Met Reportedly Issues Fines Over Number 10 Party Night Before Prince Philip's Funeral

© AFP 2023 / NIKLAS HALLE'NA light shines above the door of 10 Downing Street, the official residence of Britain's Prime Minister, in central London on January 31, 2022
A light shines above the door of 10 Downing Street, the official residence of Britain's Prime Minister, in central London on January 31, 2022 - Sputnik International, 1920, 04.04.2022
The "partygate" scandal started in the UK last year, after multiple reports revealed that numerous social gatherings were held at the PM's offices in 2020 and 2021, despite tough COVID restrictions. Johnson himself admitted to attending at least one of the parties, but claimed he had not broken the rules and considered the events work-related.
London's Metropolitan Police (Met) have issued fines to those who partied in Downing Street on the eve of Prince Philip's funeral on 16 April 2021, according to The Guardian.
The newspaper reported that two Whitehall parties took place at the time, including one to mark the departure of Prime Minister Boris Johnson's Director of Communications James Slack, and another one for the PM's personal photographer.
During the alleged events, Downing Street staffers were said to have got so drunk that they broke the swing used by Johnson's son Wilfred in the Number 10 garden. On top of that, one of the staff members was reportedly sent to a local supermarket to bring a suitcase full of wine, while another acted as a DJ.

The Guardian noted that the parties "caused consternation" due to the contrast between them and UK Queen Elizabeth II's "strict adherence to social distancing rules by sitting alone at the funeral of her husband of 73 years".

At the time, England was under step two of the COVID-19 lockdown restrictions stipulating that all indoor mixing was banned.
The Met, in turn, told those set to be fined over the 16 April 2021 Downing Street parties that it had been "assessed that there are reasonable grounds to believe that you committed an offence in contravention of the regulations".
"In light of this, you are to be reported for the issuance of a fixed penalty notice (FPN), offering you the opportunity of discharging any liability to conviction for the offence by payment of a fixed penalty".

Lib Dem Politician Says PM 'Must Resign' Amid 'Partygate' Row

Daisy Cooper, deputy leader of the Liberal Democrats, for her part, told The Guardian that the report about fines being issued for the 16 April 2021 Whitehall events "confirms what the British public have known all along" – that Johnson was "a liar and must resign".

"The emotional images of the Queen sitting alone at her husband's funeral were the hallmark of the British spirit through the pandemic. Boris Johnson's Downing Street didn't show an ounce of respect for this country. There can be no more cover-ups and no more lies. For the good of the country, and for all those who lost loved ones during the pandemic, he must go", she said.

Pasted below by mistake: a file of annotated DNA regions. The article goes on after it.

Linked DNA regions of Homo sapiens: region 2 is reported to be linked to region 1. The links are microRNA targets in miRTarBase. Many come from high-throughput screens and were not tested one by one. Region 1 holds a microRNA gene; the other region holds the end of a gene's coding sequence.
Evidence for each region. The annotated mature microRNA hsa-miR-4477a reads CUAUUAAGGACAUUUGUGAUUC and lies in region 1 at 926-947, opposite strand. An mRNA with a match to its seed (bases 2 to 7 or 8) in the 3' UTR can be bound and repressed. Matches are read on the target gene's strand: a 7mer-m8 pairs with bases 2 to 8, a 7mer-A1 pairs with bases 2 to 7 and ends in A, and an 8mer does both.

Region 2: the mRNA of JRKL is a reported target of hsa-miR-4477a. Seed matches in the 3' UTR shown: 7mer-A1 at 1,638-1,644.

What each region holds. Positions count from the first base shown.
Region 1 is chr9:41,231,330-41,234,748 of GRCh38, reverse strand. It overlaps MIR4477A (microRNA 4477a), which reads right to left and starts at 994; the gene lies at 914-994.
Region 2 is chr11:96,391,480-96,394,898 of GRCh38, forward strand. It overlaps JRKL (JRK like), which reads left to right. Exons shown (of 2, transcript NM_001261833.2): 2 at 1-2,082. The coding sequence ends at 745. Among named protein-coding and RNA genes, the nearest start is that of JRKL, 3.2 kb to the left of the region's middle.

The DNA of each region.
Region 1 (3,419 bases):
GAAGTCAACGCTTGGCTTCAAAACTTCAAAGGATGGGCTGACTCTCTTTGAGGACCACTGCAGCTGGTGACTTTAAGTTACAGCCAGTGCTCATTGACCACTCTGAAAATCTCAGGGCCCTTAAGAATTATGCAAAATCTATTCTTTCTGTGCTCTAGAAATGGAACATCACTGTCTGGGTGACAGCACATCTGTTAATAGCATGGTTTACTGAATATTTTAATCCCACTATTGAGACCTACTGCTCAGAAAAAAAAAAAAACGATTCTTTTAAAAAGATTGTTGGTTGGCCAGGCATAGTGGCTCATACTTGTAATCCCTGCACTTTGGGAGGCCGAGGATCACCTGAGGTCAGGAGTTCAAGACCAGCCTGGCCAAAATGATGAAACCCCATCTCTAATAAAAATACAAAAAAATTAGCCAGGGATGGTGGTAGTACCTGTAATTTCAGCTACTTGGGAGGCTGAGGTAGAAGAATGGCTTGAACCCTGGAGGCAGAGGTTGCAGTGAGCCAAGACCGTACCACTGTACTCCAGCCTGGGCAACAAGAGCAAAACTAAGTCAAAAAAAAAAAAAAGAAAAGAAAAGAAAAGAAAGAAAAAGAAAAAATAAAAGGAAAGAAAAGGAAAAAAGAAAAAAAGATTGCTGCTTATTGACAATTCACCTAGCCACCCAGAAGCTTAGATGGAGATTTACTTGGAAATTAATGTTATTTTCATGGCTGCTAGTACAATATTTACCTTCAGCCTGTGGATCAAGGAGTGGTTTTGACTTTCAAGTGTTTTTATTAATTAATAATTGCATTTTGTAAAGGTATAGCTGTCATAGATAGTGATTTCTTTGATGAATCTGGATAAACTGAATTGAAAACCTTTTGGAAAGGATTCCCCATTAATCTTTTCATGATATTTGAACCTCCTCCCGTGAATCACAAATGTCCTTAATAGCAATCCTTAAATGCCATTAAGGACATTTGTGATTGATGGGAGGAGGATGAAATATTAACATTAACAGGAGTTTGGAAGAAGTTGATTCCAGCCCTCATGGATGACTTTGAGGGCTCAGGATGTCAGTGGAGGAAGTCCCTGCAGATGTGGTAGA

Cooper was referring to Johnson telling Labour leader Keir Starmer during prime minister's questions on 1 December 2021 that "all guidance was followed completely in No 10".
The Lib Dem deputy leader's remarks come after the first fines were issued by the Met last week as it is investigating COVID rule-busting parties on Downing Street held between 2020 and 2021. The £50 ($65) fines are reportedly related to a social gathering at the Cabinet Office on 18 June 2021. The names of the officials who received the FPNs haven't been disclosed.
A Met spokesperson has since told The Guardian that "unlike other incidents of COVID regulation breaches, the investigation under Operation Hillman remains ongoing, and as such we are not releasing further information at this time".

The spokesperson added that "at its [the probe's] conclusion", Scotland Yard "will review what information can be released whilst still working to the NPCC [National Police Chiefs’ Council] principle of not releasing information that will lead to any individual being identified".

The Met's probe followed the publication in late January of the initial findings of senior civil servant Sue Gray's report on the "partygate" allegations. The document pointed out that there were "failures of leadership and judgment by different parts of No 10 and the Cabinet Office" and that "some of the events should not have been allowed to take place".
The Met inquiry is dealing with 12 separate events, including six that Johnson is believed to have attended, such as a "bring your own booze" gathering in May 2020 and the PM's birthday celebrations in June 2020.
The PM, who is grappling with calls to step down over the "partygate" row, previously claimed that he had not broken the rules and considered the events as work-related. He also apologised and reshuffled his senior staff following the publication of Gray's initial findings, but made it clear that he intends to "get on" with his job.
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